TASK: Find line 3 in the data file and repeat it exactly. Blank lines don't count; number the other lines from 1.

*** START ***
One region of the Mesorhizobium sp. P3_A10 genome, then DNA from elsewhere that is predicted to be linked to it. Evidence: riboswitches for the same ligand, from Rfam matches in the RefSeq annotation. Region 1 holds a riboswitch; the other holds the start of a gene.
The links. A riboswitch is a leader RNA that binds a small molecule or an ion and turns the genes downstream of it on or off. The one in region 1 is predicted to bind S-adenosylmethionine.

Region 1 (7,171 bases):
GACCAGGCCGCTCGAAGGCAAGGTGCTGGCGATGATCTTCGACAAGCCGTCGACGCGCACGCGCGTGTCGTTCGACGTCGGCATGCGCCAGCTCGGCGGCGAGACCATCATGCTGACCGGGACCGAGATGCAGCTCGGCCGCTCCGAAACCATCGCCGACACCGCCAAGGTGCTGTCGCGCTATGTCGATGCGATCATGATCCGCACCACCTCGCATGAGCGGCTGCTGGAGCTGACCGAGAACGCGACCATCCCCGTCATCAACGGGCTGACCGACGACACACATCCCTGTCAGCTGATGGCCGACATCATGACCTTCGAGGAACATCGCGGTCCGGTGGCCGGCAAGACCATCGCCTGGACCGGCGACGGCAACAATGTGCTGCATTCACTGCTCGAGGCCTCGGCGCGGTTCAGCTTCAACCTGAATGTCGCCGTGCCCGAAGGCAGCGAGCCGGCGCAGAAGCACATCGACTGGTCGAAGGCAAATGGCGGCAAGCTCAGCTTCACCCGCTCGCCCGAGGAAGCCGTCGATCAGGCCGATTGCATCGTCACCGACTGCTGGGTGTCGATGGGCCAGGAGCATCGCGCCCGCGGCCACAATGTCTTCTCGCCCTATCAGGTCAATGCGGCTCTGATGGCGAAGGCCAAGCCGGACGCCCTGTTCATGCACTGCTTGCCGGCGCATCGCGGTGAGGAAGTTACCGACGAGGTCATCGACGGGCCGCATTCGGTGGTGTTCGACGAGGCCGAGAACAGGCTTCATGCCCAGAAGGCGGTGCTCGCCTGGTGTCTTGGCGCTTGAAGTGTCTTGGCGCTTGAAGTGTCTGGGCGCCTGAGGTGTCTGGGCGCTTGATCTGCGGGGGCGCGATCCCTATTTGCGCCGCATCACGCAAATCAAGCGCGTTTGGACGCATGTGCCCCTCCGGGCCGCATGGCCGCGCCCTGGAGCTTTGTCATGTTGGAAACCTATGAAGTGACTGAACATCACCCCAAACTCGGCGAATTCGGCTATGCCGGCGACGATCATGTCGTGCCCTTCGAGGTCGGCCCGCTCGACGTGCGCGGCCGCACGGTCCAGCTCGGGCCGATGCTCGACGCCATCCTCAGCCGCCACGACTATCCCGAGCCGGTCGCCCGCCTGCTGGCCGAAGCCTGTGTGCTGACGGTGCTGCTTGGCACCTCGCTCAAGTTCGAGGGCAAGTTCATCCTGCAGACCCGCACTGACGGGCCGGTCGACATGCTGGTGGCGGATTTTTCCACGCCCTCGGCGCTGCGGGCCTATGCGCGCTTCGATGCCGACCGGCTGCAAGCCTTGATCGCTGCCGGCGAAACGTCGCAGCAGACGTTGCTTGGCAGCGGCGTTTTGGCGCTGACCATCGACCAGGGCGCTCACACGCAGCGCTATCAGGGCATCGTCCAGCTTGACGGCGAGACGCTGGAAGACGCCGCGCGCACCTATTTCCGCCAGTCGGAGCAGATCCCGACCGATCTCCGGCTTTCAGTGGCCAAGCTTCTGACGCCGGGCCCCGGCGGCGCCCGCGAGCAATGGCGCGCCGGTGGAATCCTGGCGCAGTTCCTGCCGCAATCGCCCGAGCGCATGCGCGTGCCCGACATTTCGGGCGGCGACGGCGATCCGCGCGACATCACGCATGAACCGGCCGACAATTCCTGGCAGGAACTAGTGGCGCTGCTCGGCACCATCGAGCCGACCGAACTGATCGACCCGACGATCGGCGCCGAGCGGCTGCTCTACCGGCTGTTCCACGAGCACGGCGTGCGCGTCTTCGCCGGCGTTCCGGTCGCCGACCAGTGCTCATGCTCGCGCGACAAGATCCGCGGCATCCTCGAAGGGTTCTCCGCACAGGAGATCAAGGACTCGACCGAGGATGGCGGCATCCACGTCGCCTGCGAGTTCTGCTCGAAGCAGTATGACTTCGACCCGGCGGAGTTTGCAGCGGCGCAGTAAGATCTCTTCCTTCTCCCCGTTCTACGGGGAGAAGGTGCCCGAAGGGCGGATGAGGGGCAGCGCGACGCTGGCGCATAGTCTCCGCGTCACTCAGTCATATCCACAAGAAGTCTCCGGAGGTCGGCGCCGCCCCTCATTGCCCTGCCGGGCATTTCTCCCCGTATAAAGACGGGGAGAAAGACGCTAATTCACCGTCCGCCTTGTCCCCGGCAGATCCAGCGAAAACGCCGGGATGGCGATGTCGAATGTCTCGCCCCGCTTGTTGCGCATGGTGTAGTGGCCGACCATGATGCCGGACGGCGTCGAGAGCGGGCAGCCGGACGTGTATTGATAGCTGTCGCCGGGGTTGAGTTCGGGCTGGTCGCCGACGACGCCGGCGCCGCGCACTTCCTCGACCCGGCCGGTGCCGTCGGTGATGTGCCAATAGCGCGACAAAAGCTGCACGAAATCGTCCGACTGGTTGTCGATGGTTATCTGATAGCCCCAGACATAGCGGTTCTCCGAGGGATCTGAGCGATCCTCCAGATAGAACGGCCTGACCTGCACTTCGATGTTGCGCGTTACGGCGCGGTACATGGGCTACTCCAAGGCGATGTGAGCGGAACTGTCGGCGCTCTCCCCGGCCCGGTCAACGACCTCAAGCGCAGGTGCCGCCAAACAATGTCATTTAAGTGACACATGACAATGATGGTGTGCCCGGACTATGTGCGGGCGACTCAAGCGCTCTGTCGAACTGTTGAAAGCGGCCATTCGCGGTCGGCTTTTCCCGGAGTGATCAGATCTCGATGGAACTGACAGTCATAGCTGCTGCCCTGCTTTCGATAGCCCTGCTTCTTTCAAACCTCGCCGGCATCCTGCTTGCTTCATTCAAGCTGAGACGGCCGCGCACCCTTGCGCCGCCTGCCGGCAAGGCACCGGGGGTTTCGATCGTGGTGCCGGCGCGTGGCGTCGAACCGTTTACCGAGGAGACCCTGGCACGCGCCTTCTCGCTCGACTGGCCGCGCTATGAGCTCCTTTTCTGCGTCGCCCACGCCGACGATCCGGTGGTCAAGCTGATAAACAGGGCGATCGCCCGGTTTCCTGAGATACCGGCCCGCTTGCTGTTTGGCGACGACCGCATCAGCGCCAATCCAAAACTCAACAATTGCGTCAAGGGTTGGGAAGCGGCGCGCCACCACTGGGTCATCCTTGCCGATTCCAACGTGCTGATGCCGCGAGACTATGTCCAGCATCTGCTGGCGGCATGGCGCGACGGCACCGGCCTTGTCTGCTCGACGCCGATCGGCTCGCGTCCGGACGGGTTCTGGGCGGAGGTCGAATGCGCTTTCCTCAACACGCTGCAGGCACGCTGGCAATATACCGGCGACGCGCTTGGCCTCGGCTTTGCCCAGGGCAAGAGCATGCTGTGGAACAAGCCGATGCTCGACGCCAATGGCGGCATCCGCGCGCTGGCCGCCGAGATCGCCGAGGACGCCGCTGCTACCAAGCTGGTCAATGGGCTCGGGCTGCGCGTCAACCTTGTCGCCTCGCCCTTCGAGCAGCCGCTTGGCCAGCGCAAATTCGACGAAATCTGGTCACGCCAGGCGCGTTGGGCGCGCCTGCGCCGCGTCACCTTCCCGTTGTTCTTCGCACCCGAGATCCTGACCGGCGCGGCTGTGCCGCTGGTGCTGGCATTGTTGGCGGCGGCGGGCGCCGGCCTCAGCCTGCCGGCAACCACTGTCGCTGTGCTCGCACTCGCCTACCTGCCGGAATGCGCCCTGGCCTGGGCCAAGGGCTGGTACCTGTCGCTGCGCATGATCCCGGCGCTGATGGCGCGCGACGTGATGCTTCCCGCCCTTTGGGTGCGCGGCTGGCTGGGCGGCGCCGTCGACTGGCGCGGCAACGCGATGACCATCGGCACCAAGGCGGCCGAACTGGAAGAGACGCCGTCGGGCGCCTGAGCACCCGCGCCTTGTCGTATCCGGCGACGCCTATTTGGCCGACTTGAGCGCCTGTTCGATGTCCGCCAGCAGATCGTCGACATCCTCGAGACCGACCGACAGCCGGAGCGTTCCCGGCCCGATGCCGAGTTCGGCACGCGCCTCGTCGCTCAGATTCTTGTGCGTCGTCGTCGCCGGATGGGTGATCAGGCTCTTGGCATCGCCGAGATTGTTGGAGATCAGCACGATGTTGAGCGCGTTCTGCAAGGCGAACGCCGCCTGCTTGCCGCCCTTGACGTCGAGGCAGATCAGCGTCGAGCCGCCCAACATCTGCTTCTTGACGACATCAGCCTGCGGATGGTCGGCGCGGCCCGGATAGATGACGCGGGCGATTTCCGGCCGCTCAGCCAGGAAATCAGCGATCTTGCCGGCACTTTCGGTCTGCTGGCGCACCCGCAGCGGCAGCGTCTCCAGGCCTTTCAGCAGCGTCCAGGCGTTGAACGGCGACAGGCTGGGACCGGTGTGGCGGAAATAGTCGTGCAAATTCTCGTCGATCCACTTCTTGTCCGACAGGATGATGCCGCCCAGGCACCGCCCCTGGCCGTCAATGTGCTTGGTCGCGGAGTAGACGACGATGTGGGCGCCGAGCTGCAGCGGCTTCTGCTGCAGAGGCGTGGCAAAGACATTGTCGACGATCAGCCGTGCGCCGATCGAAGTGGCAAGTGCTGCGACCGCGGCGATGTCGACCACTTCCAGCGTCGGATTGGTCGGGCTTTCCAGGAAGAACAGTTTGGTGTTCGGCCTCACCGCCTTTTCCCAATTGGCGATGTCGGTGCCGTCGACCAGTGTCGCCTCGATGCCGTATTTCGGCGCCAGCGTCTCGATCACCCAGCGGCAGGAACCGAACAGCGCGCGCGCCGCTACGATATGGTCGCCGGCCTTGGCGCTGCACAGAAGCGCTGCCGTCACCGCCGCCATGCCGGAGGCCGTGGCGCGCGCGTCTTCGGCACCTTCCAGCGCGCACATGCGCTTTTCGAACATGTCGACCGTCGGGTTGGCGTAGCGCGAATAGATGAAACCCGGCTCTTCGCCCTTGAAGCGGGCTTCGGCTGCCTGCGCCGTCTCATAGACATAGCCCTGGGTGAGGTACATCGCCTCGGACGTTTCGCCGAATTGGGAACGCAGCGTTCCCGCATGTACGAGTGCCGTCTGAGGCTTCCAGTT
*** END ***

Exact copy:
Region 1 (7,171 bases):